by Roy Spencer, May 15, 2019 in GWPF
A major uncertainty in figuring out how much of recent warming has been human-caused is knowing how much nature has caused. The IPCC is quite sure that nature is responsible for less than half of the warming since the mid-1900s, but politicians, activists, and various green energy pundits go even further, behaving as if warming is 100% human-caused.
The fact is we really don’t understand the causes of natural climate change on the time scale of an individual lifetime, although theories abound. For example, there is plenty of evidence that the Little Ice Age was real, and so some of the warming over the last 150 years (especially prior to 1940) was natural — but how much?
The answer makes as huge difference to energy policy. If global warming is only 50% as large as is predicted by the IPCC (which would make it only 20% of the problem portrayed by the media and politicians), then the immense cost of renewable energy can be avoided until we have new cost-competitive energy technologies.
The recently published paper Recent Global Warming as Confirmed by AIRSused 15 years of infrared satellite data to obtain a rather strong global surface warming trend of +0.24 C/decade. Objections have been made to that study by me (e.g. here) and others, not the least of which is the fact that the 2003-2017 period addressed had a record warm El Nino near the end (2015-16), which means the computed warming trend over that period is not entirely human-caused warming.
If we look at the warming over the 19-year period 2000-2018, we see the record El Nino event during 2015-16 (all monthly anomalies are relative to the 2001-2017 average seasonal cycle):
See also Spencer’s blog
by Charles the moderator, May 7, 2019 in WUWT
University of New South Wales
Melbourne: Australian scientists have developed an innovative method using cores drilled from coral to produce a world first 400-year long seasonal record of El Niño events, a record that many in the field had described as impossible to extract.
The record published today in Nature Geoscience detects different types of El Niño and shows the nature of El Niño events has changed in recent decades.
This understanding of El Niño events is vital because they produce extreme weather across the globe with particularly profound effects on precipitation and temperature extremes in Australia, South East Asia and the Americas.
The 400-year record revealed a clear change in El Niño types, with an increase of Central Pacific El Niño activity in the late 20th Century and suggested future changes to the strength of Eastern Pacific El Niños.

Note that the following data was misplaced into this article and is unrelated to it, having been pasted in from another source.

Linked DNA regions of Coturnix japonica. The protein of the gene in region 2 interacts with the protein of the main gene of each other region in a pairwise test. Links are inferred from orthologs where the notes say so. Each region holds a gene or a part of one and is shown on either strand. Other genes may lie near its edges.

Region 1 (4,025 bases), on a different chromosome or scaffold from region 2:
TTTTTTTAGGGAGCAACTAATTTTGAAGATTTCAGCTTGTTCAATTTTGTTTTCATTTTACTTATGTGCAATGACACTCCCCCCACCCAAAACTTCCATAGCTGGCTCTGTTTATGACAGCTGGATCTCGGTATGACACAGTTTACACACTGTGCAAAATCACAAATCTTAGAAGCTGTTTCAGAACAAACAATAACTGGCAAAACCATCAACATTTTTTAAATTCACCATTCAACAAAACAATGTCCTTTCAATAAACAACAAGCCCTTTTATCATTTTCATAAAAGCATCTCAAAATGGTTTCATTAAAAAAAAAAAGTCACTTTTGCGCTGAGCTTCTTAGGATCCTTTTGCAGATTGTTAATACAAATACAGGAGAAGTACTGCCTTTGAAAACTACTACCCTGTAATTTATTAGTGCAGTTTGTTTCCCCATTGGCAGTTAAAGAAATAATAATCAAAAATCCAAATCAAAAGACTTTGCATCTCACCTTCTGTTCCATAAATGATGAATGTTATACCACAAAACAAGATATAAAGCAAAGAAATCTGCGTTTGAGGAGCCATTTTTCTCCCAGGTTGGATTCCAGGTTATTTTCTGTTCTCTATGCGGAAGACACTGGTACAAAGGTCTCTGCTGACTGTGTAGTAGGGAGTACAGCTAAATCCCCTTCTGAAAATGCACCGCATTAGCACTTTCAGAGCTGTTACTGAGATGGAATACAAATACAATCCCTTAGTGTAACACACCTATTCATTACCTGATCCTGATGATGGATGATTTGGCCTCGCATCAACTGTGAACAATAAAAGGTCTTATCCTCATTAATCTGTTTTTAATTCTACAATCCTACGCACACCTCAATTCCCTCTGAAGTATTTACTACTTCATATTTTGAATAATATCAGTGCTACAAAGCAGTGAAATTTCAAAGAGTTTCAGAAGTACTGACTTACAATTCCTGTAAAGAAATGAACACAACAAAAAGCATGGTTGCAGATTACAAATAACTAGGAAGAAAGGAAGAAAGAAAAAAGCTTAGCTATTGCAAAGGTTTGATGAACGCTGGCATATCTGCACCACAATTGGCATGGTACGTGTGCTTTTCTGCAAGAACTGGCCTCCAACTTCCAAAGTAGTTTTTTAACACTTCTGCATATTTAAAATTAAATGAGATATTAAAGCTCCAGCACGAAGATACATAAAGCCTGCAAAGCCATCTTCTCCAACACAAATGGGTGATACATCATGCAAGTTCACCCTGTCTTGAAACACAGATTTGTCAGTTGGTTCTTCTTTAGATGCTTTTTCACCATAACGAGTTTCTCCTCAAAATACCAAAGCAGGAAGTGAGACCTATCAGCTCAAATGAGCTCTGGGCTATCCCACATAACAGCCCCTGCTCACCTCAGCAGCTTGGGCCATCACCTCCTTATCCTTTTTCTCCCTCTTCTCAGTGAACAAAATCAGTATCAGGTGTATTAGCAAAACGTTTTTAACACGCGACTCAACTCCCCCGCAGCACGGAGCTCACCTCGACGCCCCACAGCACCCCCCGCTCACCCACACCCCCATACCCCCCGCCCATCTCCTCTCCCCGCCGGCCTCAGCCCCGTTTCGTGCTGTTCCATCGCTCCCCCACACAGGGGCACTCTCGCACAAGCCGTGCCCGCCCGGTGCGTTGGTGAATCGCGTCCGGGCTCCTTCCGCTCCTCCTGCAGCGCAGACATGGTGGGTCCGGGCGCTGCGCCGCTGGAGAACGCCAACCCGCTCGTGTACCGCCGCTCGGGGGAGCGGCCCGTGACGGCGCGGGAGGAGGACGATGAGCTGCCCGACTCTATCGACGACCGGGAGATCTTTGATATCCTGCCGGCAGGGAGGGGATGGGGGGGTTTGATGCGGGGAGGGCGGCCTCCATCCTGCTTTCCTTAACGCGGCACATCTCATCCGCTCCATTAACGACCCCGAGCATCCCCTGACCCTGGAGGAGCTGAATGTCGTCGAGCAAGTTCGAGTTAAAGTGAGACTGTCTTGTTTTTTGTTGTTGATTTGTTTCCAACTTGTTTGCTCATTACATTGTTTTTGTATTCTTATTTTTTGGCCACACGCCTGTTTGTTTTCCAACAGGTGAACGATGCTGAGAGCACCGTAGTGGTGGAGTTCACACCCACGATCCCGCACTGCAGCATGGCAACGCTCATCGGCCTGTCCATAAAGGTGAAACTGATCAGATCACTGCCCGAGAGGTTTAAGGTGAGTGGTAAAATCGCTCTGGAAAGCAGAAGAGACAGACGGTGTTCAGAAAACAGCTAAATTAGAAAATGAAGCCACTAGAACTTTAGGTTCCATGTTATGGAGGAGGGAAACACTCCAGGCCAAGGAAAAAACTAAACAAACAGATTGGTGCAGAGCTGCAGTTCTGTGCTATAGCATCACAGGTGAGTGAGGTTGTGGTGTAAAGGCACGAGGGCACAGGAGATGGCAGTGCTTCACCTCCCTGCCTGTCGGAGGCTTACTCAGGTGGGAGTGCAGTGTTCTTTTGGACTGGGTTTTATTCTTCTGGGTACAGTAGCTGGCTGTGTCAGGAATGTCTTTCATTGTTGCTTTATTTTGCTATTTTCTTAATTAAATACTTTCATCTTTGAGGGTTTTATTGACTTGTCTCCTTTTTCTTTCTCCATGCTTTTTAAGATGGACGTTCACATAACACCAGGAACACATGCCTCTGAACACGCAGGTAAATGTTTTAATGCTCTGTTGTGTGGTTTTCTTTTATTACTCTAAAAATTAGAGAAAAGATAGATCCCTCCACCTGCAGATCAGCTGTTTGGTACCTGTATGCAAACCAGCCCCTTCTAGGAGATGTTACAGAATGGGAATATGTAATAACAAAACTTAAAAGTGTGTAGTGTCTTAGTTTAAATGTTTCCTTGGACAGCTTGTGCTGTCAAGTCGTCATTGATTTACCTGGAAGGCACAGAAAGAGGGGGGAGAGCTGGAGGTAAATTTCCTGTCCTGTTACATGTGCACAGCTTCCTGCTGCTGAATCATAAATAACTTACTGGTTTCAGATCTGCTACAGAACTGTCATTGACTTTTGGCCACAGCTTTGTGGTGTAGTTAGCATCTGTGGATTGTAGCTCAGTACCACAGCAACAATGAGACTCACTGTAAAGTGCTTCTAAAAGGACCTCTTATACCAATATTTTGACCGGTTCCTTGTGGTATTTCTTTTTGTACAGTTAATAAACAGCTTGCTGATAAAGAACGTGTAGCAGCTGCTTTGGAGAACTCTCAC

“We are seeing more El Niños forming in the central Pacific Ocean in recent decades, which is unusual across the past 400 years,” said lead author Dr Mandy Freund.
“There are even some early hints that the much stronger Eastern Pacific El Niños, like those that occurred in 1997/98 and 2015/16 may be growing in intensity.”
This extraordinary result was teased out of information about past climate from coral cores spanning the Pacific Ocean, as part of Dr Freund’s PhD research at the University of Melbourne and the Centre of Excellence for Climate Extremes. It was made possible because coral cores – like tree rings – have centuries-long growth patterns and contain isotopes that can tell us a lot about the climate of the past. However, until now, they had not been used to detect the different types of El Niño events.
by A. Watts, April 16, 2019 in WUWT
An El Niño that began to form last fall has matured and is now fully entrenched across the Pacific Ocean. Changes in sea surface temperatures (SSTs) brought about by an El Niño affect the atmosphere, resulting in distinctive changes in the rainfall pattern across the Pacific Basin. These changes show up as anomalies or deviations in NASA’s analysis of climatological rainfall.
As with a traditional El Niño, the effects from a Central Pacific El Niño can still spread to the U.S. Also, clearly visible in the NASA-generated monthly average rainfall was an area of heavy rain over the southeast coast of Africa associated with the passage of Cyclone Idai, which devastated the region with torrential flooding.
For more information about El Nino, visit: https://www.pmel.noaa.gov/elnino/definitions
Learn more about NASA’s Precipitation measurements: http://pmm.nasa.gov/trmm
by J. Curry and J. Johnstone, April 9, 2019 in WUWT
CFAN’s 2019 ENSO forecast is for a transition away from El Niño conditions as the summer progresses. The forecast for Sept-Oct-Nov 2019 calls for 60% probability of ENSO neutral conditions, with 40% probability of weak El Niño conditions. – Forecast issued 3/25/19